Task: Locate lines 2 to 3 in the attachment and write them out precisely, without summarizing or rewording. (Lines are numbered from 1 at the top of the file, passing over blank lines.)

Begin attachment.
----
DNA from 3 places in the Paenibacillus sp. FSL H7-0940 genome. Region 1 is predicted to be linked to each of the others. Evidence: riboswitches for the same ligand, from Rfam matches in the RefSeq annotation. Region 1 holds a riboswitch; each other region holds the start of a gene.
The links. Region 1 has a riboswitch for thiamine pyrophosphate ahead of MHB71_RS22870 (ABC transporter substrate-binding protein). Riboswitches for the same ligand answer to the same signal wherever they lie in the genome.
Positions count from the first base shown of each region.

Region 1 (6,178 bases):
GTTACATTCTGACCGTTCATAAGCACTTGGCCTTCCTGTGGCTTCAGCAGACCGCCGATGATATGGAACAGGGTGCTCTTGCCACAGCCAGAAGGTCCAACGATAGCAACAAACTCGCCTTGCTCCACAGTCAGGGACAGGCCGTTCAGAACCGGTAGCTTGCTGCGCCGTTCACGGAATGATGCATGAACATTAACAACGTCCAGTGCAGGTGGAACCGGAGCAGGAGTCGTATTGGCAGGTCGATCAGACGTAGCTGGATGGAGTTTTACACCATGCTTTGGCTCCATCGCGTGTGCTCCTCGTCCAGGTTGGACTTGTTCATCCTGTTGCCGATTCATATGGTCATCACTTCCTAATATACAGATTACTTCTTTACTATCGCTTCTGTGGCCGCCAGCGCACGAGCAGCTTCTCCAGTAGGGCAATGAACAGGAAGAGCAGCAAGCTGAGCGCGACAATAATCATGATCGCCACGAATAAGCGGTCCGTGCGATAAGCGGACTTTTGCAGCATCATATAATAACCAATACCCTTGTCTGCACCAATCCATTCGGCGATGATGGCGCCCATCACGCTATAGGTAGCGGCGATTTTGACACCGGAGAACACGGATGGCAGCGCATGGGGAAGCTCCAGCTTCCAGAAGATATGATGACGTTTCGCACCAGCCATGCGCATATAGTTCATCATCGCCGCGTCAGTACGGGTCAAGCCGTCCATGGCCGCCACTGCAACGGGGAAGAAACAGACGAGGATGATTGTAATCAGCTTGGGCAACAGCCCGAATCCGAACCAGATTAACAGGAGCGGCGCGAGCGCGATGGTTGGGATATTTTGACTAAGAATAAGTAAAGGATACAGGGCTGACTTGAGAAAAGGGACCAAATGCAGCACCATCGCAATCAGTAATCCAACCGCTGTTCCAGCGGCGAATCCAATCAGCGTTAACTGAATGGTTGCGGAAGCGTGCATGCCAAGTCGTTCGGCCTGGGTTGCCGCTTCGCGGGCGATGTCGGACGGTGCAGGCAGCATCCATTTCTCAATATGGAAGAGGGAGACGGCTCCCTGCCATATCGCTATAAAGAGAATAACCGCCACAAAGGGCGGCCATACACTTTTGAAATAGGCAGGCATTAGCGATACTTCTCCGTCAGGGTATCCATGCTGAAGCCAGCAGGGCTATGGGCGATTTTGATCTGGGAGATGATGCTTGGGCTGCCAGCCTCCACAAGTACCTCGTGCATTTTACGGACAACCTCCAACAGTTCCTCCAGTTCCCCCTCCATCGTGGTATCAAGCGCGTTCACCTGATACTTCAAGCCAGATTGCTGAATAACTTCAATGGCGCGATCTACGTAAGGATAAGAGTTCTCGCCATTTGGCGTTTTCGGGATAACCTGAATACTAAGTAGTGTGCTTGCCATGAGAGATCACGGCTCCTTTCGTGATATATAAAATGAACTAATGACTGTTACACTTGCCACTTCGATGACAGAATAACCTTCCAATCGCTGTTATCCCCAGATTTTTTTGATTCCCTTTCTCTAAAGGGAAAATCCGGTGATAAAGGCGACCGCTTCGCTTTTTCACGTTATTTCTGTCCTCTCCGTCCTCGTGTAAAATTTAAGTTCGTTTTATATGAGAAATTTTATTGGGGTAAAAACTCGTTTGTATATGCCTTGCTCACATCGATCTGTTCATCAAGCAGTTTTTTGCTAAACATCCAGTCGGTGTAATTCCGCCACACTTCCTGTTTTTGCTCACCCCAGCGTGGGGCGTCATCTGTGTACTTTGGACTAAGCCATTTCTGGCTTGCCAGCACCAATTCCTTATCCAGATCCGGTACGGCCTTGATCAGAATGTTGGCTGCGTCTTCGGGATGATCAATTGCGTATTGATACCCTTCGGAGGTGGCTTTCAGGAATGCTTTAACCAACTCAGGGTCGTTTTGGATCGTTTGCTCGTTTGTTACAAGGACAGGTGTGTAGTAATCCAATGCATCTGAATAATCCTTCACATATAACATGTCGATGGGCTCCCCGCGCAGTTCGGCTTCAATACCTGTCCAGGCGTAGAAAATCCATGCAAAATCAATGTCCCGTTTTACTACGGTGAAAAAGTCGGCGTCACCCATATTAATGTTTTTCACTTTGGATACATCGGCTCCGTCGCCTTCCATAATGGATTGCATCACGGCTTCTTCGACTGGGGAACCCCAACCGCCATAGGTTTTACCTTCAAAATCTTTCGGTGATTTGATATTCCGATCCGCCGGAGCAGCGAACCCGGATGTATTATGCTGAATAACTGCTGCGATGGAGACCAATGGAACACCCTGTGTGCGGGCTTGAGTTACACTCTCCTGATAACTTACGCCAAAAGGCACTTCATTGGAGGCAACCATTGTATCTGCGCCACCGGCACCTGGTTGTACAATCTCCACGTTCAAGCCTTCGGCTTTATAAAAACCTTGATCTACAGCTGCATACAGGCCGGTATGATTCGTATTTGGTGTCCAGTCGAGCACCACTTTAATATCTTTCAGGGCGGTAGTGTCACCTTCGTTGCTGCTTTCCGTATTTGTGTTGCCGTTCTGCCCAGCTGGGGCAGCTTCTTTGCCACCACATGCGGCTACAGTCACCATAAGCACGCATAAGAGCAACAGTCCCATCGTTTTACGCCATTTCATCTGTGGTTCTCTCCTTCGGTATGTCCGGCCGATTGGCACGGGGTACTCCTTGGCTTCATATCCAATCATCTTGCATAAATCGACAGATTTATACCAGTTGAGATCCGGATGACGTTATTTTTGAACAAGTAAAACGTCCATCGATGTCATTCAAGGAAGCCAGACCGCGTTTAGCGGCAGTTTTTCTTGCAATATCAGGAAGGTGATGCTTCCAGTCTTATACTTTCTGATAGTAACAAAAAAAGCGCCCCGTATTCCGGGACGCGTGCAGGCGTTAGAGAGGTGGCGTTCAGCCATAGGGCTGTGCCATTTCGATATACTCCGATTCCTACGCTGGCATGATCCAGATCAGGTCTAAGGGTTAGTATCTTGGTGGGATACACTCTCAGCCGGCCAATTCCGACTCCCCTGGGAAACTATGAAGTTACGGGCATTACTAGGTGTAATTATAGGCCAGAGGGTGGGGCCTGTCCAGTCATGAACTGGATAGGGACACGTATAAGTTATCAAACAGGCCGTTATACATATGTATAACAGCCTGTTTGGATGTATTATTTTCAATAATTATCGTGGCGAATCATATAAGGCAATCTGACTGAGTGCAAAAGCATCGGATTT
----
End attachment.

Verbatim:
The links. Region 1 has a riboswitch for thiamine pyrophosphate ahead of MHB71_RS22870 (ABC transporter substrate-binding protein). Riboswitches for the same ligand answer to the same signal wherever they lie in the genome.
Positions count from the first base shown of each region.